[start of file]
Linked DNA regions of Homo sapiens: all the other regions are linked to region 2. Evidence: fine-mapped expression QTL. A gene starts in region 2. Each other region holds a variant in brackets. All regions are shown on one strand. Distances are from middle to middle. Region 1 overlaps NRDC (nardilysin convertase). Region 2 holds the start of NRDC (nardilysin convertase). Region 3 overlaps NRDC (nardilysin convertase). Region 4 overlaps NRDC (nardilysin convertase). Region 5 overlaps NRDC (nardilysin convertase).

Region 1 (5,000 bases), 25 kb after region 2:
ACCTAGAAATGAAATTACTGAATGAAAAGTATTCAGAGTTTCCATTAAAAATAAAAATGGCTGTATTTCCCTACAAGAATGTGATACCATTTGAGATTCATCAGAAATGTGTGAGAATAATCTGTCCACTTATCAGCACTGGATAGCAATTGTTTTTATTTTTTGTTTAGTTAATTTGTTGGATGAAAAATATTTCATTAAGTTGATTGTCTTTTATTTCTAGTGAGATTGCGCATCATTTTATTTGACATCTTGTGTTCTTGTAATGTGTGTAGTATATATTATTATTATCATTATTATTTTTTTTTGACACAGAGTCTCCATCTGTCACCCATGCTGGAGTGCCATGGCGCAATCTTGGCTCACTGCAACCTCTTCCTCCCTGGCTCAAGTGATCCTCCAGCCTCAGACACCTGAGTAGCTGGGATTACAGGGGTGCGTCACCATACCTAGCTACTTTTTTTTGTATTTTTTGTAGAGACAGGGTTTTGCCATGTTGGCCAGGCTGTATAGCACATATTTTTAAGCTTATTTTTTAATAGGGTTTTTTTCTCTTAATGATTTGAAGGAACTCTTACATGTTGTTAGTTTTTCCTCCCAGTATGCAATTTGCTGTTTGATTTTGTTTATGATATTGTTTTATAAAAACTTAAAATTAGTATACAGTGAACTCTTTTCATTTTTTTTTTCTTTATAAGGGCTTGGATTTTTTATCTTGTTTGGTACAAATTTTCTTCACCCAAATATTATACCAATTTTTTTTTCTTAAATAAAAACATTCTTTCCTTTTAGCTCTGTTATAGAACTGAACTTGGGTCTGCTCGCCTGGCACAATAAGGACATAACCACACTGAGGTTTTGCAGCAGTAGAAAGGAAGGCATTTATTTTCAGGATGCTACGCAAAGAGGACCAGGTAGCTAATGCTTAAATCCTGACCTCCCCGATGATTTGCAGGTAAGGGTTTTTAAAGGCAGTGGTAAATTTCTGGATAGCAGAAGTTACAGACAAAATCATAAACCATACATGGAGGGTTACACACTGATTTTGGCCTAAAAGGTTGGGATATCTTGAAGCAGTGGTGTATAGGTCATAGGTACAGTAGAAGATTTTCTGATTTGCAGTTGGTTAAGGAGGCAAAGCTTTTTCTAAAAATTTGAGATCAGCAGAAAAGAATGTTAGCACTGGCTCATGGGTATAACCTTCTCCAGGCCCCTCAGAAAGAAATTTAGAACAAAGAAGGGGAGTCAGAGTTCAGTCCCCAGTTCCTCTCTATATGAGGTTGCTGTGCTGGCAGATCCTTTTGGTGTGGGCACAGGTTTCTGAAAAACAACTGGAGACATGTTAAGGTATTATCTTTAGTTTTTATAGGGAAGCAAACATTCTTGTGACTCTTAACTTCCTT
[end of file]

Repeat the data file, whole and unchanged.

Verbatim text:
Linked DNA regions of Homo sapiens: all the other regions are linked to region 2. Evidence: fine-mapped expression QTL. A gene starts in region 2. Each other region holds a variant in brackets. All regions are shown on one strand. Distances are from middle to middle. Region 1 overlaps NRDC (nardilysin convertase). Region 2 holds the start of NRDC (nardilysin convertase). Region 3 overlaps NRDC (nardilysin convertase). Region 4 overlaps NRDC (nardilysin convertase). Region 5 overlaps NRDC (nardilysin convertase).

Region 1 (5,000 bases), 25 kb after region 2:
ACCTAGAAATGAAATTACTGAATGAAAAGTATTCAGAGTTTCCATTAAAAATAAAAATGGCTGTATTTCCCTACAAGAATGTGATACCATTTGAGATTCATCAGAAATGTGTGAGAATAATCTGTCCACTTATCAGCACTGGATAGCAATTGTTTTTATTTTTTGTTTAGTTAATTTGTTGGATGAAAAATATTTCATTAAGTTGATTGTCTTTTATTTCTAGTGAGATTGCGCATCATTTTATTTGACATCTTGTGTTCTTGTAATGTGTGTAGTATATATTATTATTATCATTATTATTTTTTTTTGACACAGAGTCTCCATCTGTCACCCATGCTGGAGTGCCATGGCGCAATCTTGGCTCACTGCAACCTCTTCCTCCCTGGCTCAAGTGATCCTCCAGCCTCAGACACCTGAGTAGCTGGGATTACAGGGGTGCGTCACCATACCTAGCTACTTTTTTTTGTATTTTTTGTAGAGACAGGGTTTTGCCATGTTGGCCAGGCTGTATAGCACATATTTTTAAGCTTATTTTTTAATAGGGTTTTTTTCTCTTAATGATTTGAAGGAACTCTTACATGTTGTTAGTTTTTCCTCCCAGTATGCAATTTGCTGTTTGATTTTGTTTATGATATTGTTTTATAAAAACTTAAAATTAGTATACAGTGAACTCTTTTCATTTTTTTTTTCTTTATAAGGGCTTGGATTTTTTATCTTGTTTGGTACAAATTTTCTTCACCCAAATATTATACCAATTTTTTTTTCTTAAATAAAAACATTCTTTCCTTTTAGCTCTGTTATAGAACTGAACTTGGGTCTGCTCGCCTGGCACAATAAGGACATAACCACACTGAGGTTTTGCAGCAGTAGAAAGGAAGGCATTTATTTTCAGGATGCTACGCAAAGAGGACCAGGTAGCTAATGCTTAAATCCTGACCTCCCCGATGATTTGCAGGTAAGGGTTTTTAAAGGCAGTGGTAAATTTCTGGATAGCAGAAGTTACAGACAAAATCATAAACCATACATGGAGGGTTACACACTGATTTTGGCCTAAAAGGTTGGGATATCTTGAAGCAGTGGTGTATAGGTCATAGGTACAGTAGAAGATTTTCTGATTTGCAGTTGGTTAAGGAGGCAAAGCTTTTTCTAAAAATTTGAGATCAGCAGAAAAGAATGTTAGCACTGGCTCATGGGTATAACCTTCTCCAGGCCCCTCAGAAAGAAATTTAGAACAAAGAAGGGGAGTCAGAGTTCAGTCCCCAGTTCCTCTCTATATGAGGTTGCTGTGCTGGCAGATCCTTTTGGTGTGGGCACAGGTTTCTGAAAAACAACTGGAGACATGTTAAGGTATTATCTTTAGTTTTTATAGGGAAGCAAACATTCTTGTGACTCTTAACTTCCTT